The War and Peace sections somehow look bleaker and less interesting, in a way less authentic than other sections. The famous Deineka’s Defence of Sevastopol (1942) is not displayed, but we can see his surrealistic Downed Pilot (1943), as well as atmospheric and stoic Defence of Petrograd (1928).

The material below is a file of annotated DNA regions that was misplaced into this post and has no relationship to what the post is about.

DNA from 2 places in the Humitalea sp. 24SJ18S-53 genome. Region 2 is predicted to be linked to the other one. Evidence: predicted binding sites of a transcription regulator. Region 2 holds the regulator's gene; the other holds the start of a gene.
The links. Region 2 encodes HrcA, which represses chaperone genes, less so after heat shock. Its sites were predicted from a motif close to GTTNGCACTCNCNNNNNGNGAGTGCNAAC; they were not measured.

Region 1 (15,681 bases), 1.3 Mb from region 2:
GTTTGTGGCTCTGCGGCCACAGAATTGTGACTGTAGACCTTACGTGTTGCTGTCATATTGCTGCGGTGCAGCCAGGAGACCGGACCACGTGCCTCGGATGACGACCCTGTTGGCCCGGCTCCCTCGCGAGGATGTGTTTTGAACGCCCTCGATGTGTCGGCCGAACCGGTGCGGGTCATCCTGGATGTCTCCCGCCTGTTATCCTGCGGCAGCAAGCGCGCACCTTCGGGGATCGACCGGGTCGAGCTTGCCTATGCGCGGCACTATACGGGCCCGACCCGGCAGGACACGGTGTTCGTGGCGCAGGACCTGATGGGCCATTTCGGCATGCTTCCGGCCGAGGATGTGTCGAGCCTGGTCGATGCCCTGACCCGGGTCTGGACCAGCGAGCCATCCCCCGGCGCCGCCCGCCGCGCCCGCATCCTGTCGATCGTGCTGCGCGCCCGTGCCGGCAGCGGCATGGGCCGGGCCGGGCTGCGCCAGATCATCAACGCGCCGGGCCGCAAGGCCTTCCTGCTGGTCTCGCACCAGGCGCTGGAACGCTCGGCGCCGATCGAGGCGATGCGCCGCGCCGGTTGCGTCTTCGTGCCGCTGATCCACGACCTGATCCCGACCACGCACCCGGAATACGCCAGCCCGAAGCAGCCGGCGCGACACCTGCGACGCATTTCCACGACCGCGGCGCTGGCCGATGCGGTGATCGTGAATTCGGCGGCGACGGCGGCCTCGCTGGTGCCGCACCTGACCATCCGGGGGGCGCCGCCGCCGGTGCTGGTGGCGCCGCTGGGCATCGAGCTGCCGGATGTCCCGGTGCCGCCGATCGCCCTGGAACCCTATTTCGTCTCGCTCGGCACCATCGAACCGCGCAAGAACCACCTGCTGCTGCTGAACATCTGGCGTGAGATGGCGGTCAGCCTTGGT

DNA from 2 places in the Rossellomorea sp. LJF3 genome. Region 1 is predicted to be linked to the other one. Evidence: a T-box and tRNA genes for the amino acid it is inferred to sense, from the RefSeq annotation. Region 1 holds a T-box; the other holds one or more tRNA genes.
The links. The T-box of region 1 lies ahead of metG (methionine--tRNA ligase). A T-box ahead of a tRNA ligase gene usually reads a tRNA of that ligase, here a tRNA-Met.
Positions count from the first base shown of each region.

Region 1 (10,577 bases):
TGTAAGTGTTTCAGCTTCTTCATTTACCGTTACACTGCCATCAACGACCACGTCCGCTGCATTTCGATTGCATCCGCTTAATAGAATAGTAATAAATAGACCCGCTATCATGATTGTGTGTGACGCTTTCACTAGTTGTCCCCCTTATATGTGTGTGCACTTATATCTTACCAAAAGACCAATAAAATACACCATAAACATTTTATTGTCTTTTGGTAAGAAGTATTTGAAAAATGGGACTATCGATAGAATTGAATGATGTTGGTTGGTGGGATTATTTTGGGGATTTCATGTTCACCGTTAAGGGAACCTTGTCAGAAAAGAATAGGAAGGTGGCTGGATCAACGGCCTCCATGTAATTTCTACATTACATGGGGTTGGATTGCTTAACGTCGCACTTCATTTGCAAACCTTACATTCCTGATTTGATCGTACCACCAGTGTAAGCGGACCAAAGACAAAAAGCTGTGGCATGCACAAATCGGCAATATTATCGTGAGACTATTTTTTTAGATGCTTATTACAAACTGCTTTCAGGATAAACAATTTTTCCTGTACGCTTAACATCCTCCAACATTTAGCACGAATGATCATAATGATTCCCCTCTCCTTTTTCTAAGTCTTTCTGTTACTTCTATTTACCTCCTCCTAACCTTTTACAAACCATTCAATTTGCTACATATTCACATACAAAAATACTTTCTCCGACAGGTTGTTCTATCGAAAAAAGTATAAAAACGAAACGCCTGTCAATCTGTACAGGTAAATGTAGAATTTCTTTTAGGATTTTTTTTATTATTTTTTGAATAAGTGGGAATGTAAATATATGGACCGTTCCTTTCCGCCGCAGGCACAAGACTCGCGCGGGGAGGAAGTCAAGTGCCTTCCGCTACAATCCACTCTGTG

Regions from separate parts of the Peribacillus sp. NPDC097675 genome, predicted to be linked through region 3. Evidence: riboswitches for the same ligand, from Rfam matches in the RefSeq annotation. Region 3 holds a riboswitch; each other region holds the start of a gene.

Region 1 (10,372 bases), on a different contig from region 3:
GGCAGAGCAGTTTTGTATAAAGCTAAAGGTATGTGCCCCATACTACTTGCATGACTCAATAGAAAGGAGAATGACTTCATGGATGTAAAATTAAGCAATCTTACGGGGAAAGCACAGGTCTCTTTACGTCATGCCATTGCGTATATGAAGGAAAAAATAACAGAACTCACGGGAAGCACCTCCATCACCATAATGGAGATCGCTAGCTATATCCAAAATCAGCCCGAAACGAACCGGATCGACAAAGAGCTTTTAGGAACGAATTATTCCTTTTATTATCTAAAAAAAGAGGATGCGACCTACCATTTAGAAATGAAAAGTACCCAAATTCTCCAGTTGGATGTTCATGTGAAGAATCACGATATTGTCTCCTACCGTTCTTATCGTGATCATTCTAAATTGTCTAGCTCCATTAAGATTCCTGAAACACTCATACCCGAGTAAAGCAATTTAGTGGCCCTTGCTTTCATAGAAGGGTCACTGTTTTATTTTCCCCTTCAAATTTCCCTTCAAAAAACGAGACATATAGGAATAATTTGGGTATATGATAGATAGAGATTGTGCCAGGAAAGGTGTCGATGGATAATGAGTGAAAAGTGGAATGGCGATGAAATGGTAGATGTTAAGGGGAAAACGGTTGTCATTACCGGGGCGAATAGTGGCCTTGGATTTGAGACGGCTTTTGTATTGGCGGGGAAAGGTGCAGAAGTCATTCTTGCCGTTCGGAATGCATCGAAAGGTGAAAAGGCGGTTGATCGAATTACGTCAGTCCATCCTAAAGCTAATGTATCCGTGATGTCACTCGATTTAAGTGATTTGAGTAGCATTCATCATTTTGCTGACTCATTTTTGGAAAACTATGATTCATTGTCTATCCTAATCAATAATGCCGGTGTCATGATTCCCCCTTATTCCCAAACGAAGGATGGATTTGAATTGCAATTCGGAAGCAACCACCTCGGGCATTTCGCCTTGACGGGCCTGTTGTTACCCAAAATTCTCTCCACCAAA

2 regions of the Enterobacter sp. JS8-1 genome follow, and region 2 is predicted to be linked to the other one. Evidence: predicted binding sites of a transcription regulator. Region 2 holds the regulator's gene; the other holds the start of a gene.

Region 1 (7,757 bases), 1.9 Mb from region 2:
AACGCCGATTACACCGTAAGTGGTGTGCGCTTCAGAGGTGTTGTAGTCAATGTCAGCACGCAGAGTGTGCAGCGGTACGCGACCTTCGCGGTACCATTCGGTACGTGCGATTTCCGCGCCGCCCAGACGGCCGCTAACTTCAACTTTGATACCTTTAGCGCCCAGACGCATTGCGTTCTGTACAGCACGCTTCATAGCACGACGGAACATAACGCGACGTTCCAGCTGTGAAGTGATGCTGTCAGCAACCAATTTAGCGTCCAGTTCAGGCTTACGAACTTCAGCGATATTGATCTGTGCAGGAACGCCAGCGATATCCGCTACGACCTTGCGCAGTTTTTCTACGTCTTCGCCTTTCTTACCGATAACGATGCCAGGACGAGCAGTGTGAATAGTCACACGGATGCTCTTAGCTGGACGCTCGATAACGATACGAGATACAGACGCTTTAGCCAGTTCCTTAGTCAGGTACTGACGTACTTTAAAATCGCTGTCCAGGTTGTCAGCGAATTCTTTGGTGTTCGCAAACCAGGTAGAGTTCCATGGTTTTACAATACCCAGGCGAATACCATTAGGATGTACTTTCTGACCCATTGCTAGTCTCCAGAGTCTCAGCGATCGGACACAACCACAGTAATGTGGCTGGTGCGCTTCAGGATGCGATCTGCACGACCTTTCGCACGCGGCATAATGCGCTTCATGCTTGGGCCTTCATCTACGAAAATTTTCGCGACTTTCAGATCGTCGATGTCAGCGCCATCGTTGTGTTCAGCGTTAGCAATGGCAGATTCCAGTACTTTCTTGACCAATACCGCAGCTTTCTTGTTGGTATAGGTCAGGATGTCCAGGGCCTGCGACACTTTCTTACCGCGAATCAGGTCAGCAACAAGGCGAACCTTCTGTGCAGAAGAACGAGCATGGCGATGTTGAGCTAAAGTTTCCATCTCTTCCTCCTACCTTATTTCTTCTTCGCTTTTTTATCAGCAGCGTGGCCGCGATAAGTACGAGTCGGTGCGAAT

Peace section reminds us of iconography of united ethnicities representing all the Republics and abounds in commissioned pannos representing demonstrations and sports parades (Samokhvalov’s Kirov greets the sportsmen parade, 1935). Curators note that painters had their peaks mid-life, and did not reach any further breakthrough, which becomes obvious in these two last sections. Besides, after a while one reaches the point of saturation and the exhibits do get repetitive. However, if you want to travel in time, you wouldn’t find a better way than to visit such consciously immersive and non-critical exhibition. One doesn’t feel the need to get distanced from the era or think about its drawbacks. Quite refreshingly, one is allowed to weave its life into one’s subconsciousness and vague fantasies of the past century. Who knows, may be we all still want to be those beautiful girls and boys playing volleball under the sun in the country of achieved communism? Or to build the metro in one passionate surge of enthusiasm? We come, we queue, we wander in surprise and satisfaction – and that means that there are unclosed Gestalts still floating out there in our post-Soviet age of individualism. The Soviet dream of unity and belonging is still haunting us, as this cleverly curated exhibition powerfully proves.